• Chronic obstructive pulmonary disease: Chronic obstructive pulmonary disease (COPD) affects the lungs and airways, making it difficult to breathe. People with COPD may frequently cough, wheeze, or feel short of breath, which can make sleeping difficult.
  • Anxiety: Anxiety can cause shortness of breath during moments of panic or worry. People with anxiety disorders can experience persistent symptoms at any time, including at bedtime.
  • Problems with sinuses or nasal passages: Congestion caused by allergies, rhinitis, or other conditions affecting the nasal passages can make breathing difficult, especially when lying down. 
  • Heart failure: Heart failure can cause shortness of breath that gets worse as the condition progresses. Breathing difficulties may increase when lying flat on the back.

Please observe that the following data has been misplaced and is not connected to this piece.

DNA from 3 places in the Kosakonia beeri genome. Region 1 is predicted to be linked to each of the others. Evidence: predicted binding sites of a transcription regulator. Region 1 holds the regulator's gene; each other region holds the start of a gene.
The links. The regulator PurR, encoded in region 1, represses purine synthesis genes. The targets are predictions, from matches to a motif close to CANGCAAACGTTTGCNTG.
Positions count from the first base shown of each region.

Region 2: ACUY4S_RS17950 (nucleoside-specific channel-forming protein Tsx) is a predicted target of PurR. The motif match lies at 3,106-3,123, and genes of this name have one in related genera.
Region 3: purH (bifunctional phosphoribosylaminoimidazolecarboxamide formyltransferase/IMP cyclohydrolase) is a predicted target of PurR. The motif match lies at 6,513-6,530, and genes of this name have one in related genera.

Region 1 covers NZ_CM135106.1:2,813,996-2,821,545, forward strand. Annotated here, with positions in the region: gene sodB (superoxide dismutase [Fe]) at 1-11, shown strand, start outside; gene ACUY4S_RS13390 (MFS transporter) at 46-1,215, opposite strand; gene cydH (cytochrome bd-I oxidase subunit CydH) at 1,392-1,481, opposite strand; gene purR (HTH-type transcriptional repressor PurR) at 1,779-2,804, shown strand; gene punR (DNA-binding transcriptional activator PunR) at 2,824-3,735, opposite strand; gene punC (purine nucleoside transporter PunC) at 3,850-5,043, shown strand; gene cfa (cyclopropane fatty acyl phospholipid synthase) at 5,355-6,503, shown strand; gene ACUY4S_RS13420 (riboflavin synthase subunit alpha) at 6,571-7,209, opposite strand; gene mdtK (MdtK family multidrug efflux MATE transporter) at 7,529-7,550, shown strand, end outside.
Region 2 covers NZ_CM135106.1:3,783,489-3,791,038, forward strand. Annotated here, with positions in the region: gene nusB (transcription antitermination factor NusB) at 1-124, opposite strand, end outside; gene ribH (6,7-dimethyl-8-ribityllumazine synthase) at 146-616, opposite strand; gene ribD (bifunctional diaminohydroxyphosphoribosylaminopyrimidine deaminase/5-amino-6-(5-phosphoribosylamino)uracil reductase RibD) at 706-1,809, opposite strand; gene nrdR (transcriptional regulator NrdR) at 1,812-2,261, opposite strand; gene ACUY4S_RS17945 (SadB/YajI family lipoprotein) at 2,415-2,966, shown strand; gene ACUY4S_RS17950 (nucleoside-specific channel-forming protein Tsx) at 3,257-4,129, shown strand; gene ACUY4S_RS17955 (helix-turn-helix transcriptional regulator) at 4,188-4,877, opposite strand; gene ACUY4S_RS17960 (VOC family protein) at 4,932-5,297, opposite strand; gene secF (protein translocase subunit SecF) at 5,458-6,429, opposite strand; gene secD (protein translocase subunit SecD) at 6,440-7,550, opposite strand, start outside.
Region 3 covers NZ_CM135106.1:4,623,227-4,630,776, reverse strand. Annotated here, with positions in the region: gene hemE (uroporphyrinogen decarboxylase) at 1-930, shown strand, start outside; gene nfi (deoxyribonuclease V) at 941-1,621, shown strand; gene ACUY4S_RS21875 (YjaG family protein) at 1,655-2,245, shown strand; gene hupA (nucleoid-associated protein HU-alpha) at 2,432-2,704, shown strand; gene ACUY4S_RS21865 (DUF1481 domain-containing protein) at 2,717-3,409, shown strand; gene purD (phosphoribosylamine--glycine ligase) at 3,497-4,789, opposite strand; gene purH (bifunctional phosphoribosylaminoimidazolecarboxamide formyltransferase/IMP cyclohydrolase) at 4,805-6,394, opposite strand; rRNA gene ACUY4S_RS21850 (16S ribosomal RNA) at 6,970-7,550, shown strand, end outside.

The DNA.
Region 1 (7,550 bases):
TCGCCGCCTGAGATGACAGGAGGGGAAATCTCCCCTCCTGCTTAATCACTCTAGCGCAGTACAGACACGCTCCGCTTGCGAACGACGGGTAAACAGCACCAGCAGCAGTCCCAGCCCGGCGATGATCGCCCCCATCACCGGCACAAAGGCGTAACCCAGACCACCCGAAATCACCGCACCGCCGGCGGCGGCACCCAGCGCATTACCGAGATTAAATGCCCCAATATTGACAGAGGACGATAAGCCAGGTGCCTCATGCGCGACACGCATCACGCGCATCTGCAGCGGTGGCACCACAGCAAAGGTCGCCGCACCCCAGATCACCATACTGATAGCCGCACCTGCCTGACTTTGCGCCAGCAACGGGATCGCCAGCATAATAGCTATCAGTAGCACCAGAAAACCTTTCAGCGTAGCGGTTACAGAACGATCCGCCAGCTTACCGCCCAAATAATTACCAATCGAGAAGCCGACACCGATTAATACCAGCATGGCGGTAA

A wide variety of other conditions can affect the respiratory system and interfere with breathing, when lying down or sleeping. For instance, people with diaphragm weakness may feel short of breath lying on their backs. 

How to Help Shortness of Breath

Strategies to reduce shortness of breath depend on the cause of this symptom. Before trying to improve breathing at home, it’s important to work with a doctor to understand the cause of shortness of breath and whether it requires additional treatments.

For breathing difficulties related to anxiety, consider trying breathing exercises, like pursed lips breathing before bed. These exercises can help you relax for bedtime and may become more effective with regular practice.